May 23, 2013 at 5:30 pm EDT | by Michael K. Lavers
Lesbian elected to AAPA board

The American Academy of Physicians Assistants, Diane Bruessow, Board of Directors, Gay News, Washington Blade

The American Academy of Physician Assistants this month elected Diane Bruessow to its Board of Directors. (Photo courtesy of Diane Bruessow)

The American Academy of Physician Assistants earlier this month elected a lesbian woman with two decades of experience in LGBT-related health care to its Board of Directors.

Diane Bruessow, who is at-large member of the Gay and Lesbian Medical Association Board of Directors, founded the Long Island Lesbian Cancer Initiative in 2000. She also works at Healthy Transitions, a New Jersey practice with more than 600 transgender clients that will soon open a second location in Queens, N.Y.

Bruessow, who is a past president of the AAPA’s LGBT PA Caucus, has been a physician assistant since 1993.

“In our AAPA environment, times are definitely moving in the right direction,” she told the Washington Blade when asked about the importance of her election. “To me the biggest thing about all of this is that it wasn’t a barrier and it shouldn’t be a barrier. When those moments happen they need to be celebrated.”

Bruessow added she feels her work on LGBT-specific health care will prove an asset to her fellow board members.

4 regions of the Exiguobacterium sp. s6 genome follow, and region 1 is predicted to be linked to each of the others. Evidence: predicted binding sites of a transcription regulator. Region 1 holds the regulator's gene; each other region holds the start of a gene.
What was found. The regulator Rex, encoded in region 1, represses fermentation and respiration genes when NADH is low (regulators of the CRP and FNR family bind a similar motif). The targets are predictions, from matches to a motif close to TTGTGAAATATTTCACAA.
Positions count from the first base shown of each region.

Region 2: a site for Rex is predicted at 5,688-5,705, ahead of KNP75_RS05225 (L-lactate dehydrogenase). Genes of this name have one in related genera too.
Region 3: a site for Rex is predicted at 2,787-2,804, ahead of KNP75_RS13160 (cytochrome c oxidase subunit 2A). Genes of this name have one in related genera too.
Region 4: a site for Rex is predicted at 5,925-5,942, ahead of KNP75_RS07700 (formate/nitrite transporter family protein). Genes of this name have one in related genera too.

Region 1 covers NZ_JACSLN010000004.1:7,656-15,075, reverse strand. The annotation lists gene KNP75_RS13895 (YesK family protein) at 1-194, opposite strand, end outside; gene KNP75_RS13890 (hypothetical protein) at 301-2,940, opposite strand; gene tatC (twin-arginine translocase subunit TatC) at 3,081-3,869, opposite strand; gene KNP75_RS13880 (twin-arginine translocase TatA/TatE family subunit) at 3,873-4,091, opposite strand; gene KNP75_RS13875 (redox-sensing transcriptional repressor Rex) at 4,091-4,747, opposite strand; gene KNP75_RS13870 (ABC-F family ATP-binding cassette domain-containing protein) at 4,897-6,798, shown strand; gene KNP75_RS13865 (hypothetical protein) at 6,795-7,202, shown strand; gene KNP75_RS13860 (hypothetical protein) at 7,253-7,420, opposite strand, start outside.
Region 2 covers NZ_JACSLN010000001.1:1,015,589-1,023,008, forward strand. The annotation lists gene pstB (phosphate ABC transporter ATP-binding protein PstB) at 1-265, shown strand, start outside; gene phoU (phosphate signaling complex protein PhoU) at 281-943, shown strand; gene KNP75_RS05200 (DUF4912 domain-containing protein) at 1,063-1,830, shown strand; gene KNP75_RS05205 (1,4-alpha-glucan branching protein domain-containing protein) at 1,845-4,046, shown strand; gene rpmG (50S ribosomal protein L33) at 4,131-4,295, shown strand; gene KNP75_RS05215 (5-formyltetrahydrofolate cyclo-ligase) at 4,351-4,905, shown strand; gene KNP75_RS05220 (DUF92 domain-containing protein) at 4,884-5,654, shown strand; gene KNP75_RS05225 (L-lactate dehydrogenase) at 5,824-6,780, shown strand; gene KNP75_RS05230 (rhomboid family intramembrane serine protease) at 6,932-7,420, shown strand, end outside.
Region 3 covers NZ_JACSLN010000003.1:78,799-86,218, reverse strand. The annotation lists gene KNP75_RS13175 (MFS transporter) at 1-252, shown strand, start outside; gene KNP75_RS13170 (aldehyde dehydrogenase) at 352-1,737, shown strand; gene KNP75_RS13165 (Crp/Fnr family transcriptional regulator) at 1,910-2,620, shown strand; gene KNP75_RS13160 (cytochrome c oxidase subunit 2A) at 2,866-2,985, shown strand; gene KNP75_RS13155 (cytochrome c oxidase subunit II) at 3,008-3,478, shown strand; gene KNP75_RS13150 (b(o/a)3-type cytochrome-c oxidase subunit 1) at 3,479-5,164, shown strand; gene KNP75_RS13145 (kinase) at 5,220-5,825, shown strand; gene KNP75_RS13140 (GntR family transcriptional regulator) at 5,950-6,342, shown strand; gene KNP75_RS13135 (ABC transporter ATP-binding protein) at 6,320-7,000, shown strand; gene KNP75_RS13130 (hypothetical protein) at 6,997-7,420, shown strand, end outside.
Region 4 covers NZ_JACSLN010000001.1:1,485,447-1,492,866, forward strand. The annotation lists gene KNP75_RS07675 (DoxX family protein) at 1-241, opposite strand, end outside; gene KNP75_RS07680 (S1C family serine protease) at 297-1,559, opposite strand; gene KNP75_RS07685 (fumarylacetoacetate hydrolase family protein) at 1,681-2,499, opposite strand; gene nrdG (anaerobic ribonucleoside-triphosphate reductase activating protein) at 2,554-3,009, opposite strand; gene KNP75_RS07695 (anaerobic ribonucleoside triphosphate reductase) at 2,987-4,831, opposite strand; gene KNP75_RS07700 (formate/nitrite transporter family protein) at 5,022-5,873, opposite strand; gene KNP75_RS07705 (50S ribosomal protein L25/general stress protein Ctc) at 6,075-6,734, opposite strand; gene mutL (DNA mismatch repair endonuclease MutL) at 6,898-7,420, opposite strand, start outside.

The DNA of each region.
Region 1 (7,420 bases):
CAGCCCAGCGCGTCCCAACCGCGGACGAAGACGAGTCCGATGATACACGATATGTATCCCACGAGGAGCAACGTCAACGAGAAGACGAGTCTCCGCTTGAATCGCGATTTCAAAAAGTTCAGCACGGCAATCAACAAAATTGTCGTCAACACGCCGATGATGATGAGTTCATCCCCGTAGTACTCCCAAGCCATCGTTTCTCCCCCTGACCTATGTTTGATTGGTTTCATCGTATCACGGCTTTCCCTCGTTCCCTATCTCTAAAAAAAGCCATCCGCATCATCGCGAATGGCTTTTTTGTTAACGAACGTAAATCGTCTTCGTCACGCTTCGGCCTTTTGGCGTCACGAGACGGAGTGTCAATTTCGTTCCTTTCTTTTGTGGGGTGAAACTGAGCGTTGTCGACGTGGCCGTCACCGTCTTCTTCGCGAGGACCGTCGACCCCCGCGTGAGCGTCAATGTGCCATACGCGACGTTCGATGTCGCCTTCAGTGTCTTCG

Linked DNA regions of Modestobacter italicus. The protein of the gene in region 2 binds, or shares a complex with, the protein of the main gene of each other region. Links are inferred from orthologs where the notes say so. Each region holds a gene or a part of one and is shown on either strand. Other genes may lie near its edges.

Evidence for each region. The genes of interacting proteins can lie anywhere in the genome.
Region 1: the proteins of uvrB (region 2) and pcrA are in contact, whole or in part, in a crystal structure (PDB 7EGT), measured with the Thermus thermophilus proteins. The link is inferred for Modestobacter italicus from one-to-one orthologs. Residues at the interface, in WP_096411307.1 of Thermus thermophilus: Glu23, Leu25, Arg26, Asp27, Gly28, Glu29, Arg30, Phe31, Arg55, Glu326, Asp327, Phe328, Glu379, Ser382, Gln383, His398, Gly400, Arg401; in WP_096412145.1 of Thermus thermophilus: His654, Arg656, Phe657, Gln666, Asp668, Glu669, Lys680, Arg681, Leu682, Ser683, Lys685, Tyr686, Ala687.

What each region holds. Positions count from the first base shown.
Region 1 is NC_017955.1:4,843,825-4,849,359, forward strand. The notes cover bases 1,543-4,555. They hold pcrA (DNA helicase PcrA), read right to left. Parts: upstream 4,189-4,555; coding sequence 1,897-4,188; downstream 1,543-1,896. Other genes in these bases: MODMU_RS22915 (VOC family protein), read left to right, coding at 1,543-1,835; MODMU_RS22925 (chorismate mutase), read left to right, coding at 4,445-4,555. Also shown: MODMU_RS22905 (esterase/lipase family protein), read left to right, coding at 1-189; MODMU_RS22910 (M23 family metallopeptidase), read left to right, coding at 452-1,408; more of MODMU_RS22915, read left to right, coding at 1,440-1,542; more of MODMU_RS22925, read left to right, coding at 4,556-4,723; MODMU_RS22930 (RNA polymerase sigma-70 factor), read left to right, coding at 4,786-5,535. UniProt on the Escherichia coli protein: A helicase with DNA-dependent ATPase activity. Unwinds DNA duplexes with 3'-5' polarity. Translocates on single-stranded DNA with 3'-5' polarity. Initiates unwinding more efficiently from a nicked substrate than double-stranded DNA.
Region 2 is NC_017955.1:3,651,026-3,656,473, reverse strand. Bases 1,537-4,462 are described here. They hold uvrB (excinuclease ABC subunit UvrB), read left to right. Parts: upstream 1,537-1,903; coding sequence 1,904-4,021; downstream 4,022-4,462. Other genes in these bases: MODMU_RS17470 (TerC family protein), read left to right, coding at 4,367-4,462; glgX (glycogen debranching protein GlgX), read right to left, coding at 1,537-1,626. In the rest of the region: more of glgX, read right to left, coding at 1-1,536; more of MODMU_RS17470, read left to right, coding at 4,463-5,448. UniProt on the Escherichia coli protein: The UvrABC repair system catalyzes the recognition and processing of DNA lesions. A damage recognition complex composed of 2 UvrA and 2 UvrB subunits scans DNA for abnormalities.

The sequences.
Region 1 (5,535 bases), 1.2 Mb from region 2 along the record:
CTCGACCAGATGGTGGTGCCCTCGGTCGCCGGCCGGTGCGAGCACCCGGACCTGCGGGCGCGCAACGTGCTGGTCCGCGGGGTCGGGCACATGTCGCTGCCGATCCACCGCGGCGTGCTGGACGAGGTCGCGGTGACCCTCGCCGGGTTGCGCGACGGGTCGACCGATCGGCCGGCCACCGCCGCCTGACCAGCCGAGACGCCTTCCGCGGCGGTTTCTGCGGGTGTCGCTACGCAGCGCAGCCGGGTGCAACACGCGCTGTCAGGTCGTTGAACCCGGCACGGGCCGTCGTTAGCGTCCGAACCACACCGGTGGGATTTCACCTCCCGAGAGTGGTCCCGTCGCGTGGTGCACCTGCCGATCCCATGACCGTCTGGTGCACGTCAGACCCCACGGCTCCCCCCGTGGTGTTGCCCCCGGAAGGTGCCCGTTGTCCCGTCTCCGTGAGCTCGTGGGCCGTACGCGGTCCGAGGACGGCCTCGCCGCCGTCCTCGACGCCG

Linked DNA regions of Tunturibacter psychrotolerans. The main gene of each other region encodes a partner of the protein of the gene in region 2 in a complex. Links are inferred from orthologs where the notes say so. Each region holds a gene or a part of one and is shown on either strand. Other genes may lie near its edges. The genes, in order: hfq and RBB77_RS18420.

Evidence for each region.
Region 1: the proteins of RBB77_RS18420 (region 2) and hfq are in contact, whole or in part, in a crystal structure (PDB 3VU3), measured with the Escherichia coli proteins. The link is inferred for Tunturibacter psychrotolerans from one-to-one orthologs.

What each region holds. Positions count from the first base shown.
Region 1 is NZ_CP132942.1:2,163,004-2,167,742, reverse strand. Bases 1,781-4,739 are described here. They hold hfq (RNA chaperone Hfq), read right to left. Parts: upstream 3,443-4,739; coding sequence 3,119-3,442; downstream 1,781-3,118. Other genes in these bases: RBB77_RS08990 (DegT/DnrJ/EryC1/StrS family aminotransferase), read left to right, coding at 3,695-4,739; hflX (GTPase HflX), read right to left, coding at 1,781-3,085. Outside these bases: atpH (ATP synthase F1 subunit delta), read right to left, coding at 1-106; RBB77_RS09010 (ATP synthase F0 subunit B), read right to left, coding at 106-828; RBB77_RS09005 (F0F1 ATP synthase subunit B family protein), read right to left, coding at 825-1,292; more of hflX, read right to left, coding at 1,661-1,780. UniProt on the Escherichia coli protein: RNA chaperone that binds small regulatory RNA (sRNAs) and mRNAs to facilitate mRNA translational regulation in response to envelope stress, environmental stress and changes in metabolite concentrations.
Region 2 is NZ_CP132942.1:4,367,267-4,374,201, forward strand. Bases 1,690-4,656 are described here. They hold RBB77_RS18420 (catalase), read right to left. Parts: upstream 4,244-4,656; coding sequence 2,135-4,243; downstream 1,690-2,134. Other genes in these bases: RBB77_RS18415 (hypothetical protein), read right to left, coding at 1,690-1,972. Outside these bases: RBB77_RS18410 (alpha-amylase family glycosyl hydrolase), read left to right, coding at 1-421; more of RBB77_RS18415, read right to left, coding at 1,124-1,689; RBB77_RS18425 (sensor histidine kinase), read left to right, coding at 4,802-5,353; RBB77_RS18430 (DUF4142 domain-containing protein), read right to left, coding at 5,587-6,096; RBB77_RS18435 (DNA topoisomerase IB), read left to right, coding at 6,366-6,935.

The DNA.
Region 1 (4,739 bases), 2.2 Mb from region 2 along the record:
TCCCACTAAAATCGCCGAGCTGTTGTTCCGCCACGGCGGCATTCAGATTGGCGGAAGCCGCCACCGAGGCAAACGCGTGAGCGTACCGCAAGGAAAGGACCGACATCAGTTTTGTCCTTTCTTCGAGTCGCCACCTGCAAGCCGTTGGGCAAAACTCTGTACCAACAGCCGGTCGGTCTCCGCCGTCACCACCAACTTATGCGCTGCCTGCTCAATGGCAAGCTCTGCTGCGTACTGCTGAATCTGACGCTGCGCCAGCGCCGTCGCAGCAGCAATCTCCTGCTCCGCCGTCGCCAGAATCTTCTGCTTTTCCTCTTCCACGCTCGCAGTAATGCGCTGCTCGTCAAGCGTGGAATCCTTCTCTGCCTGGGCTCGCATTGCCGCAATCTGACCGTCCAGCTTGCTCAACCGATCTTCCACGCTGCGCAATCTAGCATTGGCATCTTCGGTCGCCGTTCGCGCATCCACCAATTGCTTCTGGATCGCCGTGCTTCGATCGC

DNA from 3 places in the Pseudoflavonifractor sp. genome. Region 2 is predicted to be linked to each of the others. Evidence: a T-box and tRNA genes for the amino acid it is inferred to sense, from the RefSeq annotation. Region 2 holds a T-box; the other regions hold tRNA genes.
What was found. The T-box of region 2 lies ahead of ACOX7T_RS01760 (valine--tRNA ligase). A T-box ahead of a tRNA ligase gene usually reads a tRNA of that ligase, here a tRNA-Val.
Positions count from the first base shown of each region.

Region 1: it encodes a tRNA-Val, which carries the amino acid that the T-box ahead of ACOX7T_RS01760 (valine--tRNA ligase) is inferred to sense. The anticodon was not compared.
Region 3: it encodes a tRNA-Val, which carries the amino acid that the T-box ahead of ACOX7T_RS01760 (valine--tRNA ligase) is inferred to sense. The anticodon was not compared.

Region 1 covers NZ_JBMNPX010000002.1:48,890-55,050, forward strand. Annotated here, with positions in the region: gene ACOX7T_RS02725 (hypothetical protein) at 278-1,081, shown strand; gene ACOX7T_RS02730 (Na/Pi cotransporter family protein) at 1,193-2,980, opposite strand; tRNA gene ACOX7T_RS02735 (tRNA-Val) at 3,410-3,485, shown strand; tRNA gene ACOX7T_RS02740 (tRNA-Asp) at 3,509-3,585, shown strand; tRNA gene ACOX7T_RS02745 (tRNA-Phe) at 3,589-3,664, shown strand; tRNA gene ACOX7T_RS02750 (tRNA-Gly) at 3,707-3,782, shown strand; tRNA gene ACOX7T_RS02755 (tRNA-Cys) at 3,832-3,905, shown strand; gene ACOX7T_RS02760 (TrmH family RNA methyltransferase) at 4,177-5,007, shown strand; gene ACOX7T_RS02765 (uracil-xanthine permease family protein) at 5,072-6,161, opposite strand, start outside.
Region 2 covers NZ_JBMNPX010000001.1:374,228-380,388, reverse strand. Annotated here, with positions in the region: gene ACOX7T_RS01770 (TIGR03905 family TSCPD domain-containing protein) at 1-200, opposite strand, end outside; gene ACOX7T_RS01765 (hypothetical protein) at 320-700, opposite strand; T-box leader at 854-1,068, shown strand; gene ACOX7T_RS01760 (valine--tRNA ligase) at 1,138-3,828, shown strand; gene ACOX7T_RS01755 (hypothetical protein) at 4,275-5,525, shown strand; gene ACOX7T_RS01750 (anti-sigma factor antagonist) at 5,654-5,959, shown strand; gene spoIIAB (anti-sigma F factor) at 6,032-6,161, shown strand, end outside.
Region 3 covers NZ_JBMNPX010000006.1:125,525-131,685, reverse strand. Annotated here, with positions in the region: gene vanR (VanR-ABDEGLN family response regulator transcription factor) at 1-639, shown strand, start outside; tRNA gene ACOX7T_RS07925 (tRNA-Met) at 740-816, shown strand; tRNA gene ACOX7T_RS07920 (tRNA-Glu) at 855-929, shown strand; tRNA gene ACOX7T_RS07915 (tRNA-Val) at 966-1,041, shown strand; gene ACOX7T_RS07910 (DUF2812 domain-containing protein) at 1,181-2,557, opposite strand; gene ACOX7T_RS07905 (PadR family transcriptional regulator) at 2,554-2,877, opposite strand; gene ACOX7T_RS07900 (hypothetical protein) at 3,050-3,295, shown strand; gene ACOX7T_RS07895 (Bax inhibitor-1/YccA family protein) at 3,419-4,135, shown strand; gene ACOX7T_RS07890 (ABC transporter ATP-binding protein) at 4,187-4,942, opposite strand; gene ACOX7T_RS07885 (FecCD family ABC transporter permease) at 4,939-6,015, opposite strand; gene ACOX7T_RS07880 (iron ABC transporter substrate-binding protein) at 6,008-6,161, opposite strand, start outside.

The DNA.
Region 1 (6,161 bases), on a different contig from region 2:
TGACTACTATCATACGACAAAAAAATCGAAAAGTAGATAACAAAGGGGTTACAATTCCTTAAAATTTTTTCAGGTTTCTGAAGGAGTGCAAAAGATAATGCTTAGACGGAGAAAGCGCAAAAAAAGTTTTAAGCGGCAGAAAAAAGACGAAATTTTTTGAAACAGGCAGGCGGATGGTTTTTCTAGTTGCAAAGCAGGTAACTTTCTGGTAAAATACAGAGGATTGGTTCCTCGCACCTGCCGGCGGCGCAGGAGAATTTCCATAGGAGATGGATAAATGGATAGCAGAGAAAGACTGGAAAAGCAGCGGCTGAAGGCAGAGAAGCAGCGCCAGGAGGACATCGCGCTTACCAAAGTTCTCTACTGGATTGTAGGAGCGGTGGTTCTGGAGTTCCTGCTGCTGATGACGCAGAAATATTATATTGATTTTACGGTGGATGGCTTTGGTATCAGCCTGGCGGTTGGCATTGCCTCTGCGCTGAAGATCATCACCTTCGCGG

“This just adds another level of knowledge and informed decision making to the board,” she said. “When an issue comes up relating to the effect of health in our communities, than it helps to have someone in that room who is able to speak to it with some experience.”

Founded in 1968, the AAPA has grown to include more than 40,000 members from across the country.

The Alexandria, Va., based group in the 1980s endorsed “equal rights for all person” and “guaranteeing such rights.” The AAPA also added sexual orientation and gender identity and expression to its non-discrimination policy on how physician assistants deliver health care to their patients.

Bruessow also worked to secure passage of an AAPA resolution that opposes so-called “conversion” or “reparative” therapy designed to change a person’s sexual orientation.

“When this representative body of my colleagues stood up and said ‘yeah, you know this is not okay to do this to our patients,’ it was a really meaningful moment,” Bruessow said.

Michael K. Lavers is the international news editor of the Washington Blade. Follow Michael

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